Favel Parrett is one of a new generation of Australian writers, and she has made an impressive debut with her first novel, Past the Shallows. It is raw, tough and uncompromising, and hard to put down: I read it in a single sitting.
If you travel much around the Australian coastline, sooner or later you will find a fishing fleet. These days the boats are huge and even from the pier you can see that they have a great deal of sophisticated equipment: radar and sonar, tall radio masts, and all the stuff needed for crews to process the catch quickly and efficiently and keep it on ice till it’s brought back to shore for the market. But none of this fancy gear can alter the fact that the Aussie coastline is rugged and dangerous, that the weather is capricious and often hostile, and that commercial fishermen are under constant pressure to bring back a catch big enough to make a profit. Often they go out in weather that would make an experienced sailor hesitate. It’s a hard, tough life for these professional crews, and harder still for any small operator competing against them in a boat owned by the bank.
Favel Parrett has used this scenario for a pitiless tale. There are three brothers growing up under the volatile moods of their father Steven Curren. Joe, at nineteen is the oldest, and on the verge of abandoning the family: Miles is still at school but old enough to go out on the Lady Ida during the holidays, and Harry is the baby of the family, an afterthought.
The plotting of this novel is taut and effective with a climax that makes turning out the bedside light an impossibility, but it’s the characterisation that will stay with me. The third person narration gives us only two perspectives – Harry’s and Miles’ – and each of these bring this sad family and its secrets to life. Harry is too young to remember much of his dead mother – he knows only the privation that a neglected child endures. He is often hungry, craving sweet things but hoarding them too because he knows their rarity. He is lonely, in the way, underfoot and often a burden for Miles because there is no one else to look out for him. Aunty Jean takes him to the Hobart Regatta but doing her best for these motherless boys isn’t much of a best; she isn’t well, she hasn’t much money, and she has her own burdens of grief which blind her to the emotions of a child.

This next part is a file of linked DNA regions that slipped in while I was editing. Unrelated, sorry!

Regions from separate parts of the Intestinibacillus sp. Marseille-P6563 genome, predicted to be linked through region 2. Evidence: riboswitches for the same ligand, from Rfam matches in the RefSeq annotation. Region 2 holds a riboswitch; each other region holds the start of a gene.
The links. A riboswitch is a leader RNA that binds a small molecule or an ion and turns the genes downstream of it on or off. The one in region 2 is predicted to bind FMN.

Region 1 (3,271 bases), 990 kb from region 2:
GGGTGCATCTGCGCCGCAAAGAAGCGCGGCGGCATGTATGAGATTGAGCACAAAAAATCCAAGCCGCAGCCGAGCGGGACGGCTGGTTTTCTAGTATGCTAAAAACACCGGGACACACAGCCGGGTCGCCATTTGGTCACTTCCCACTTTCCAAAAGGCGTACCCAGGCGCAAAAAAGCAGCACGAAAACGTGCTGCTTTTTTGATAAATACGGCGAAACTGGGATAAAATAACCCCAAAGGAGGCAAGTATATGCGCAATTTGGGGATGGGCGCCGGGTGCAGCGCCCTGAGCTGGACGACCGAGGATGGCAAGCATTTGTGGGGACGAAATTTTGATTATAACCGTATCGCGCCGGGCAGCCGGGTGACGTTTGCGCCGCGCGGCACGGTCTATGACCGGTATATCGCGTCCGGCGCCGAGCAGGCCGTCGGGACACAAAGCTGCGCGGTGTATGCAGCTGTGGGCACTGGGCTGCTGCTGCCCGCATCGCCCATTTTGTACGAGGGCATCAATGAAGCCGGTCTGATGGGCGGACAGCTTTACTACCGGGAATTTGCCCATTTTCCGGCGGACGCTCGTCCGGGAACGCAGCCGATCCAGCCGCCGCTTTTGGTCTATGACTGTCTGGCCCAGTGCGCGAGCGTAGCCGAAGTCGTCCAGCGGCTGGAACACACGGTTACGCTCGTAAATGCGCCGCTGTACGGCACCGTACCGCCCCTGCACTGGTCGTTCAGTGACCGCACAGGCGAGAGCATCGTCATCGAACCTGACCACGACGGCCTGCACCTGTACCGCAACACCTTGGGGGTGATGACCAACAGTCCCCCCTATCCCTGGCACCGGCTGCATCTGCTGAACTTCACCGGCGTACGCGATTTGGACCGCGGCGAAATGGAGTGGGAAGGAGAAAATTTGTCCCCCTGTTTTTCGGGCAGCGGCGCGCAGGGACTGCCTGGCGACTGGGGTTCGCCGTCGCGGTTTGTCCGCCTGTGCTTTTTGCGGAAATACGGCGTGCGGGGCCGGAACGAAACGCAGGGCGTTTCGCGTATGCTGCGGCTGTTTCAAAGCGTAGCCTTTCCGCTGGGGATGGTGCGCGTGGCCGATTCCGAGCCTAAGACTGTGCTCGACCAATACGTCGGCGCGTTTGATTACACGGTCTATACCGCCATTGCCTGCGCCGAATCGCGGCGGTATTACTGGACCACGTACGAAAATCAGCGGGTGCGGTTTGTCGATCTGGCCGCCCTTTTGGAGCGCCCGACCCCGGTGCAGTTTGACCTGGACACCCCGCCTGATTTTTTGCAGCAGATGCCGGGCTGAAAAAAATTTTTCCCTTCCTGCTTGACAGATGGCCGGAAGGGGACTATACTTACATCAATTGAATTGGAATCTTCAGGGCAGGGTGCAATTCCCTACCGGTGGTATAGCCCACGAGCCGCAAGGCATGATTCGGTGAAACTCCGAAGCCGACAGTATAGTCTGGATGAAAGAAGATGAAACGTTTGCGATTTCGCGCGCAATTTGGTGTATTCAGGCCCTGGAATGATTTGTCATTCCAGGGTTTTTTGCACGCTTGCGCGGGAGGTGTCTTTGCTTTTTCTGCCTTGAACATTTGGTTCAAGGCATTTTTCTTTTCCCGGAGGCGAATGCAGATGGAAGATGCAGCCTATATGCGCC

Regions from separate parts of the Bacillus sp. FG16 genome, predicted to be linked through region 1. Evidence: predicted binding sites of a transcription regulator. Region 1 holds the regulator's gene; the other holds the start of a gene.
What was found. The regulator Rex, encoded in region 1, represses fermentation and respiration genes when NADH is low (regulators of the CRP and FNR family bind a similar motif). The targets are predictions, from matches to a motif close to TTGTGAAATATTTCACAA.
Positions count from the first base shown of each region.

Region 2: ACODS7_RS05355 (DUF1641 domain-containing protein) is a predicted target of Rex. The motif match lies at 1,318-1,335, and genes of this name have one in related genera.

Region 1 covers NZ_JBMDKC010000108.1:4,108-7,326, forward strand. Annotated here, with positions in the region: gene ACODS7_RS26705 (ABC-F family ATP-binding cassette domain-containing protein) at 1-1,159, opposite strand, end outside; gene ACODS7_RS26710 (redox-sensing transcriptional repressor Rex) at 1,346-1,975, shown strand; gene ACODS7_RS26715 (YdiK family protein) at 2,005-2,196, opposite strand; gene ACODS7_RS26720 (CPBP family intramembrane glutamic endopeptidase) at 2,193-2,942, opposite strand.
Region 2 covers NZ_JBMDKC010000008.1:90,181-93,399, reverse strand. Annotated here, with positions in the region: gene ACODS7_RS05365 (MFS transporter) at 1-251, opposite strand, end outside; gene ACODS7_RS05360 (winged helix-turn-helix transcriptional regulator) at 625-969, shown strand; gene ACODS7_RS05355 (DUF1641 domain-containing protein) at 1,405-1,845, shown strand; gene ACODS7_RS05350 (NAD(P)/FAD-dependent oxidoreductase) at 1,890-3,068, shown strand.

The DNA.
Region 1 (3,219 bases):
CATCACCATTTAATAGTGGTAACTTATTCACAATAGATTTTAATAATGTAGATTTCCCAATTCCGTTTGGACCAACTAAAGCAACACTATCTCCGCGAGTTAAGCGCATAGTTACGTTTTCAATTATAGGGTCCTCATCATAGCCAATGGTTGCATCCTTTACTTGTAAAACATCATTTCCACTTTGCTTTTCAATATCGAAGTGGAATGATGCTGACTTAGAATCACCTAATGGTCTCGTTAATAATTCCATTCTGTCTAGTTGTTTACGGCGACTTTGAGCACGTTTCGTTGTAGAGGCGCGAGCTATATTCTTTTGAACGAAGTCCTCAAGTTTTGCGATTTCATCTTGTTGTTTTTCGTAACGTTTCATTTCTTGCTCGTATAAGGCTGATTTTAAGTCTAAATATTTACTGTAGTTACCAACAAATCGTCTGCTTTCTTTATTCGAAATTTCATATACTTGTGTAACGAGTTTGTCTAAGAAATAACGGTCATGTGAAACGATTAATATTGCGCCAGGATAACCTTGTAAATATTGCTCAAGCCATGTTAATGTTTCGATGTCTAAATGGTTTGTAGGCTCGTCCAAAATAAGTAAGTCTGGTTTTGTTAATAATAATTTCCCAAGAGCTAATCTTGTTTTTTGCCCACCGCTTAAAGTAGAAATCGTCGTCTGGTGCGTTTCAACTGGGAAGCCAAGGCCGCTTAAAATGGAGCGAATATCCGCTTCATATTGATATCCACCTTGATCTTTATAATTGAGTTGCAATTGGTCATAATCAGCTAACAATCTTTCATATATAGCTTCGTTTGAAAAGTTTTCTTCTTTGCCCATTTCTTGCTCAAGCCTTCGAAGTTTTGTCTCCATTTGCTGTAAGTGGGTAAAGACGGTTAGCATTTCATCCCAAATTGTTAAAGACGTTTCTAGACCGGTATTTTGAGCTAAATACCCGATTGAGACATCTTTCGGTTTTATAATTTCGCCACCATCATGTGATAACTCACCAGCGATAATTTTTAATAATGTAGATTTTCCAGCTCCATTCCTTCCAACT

Harry finds solace in small friendships. There is a school friend, Stuart, with a kindly mother who dares not interfere; there is a grotesquely disfigured neighbour whose dog offers the comfort of touch; and there is Miles to hero-worship. But he cannot expect much from any of the people in his life: he has had to learn to make himself unobtrusive and to mould himself to suit the expectations of others:
The air was cold and the house was quiet. Harry got out of bed and shoved his bare feet into his sneakers. Out in the kitchen, if he stood right on the tips of his sneakers, he could just reach the peanut butter jar in the top cupboard. He ran his finger around the inside of the almost empty jar. There was only enough peanut butter for one slice, so he put two pieces of bread in the toaster and made a toast sandwich.
Even though the embers were dead, Harry sat down by the wood heater to eat. He ate quickly. Aunty Jean would be here soon to take him to the Regatta and he’d better get dressed properly. He’d better find the scarf she’d made him and wear it. He’d better find the navy blue parka she’d bought him for Christmas. He didn’t really like the parka because it was too big and he didn’t like the colour, but it was warm. Anyway, he didn’t have another coat. Only a thin rain jacket. (p11-12)
Miles is burdened by half-remembered memories and by his fraught relationship with his harsh, uncompromising father. He hates going out on the boat and although he loves to surf, he fears the sea and its moods as much as he fears his father. He has learned the hard way to fear his father’s fishing partner, Jeff, as well. There are no safe havens for these boys on land or sea. Miles longs to be a craftsman in wood as his Grandfather had been but he knows this isn’t an option.
It is a melancholy novel, but as Robert Drewe says on the cover blurb, it seems real and true, and it ‘sweeps you away in its tide’. Parrett has resisted the temptation to conclude with a banal resolution – and it is left to the reader to imagine how these people brought so vividly to life will come to terms with the final tragedy.
Author: Favel Parrett
Title: Past the Shallows
Publisher: Hachette, 2011
Source: Personal library, purchased from Readings, $26.99
Fishpond: Past the Shallows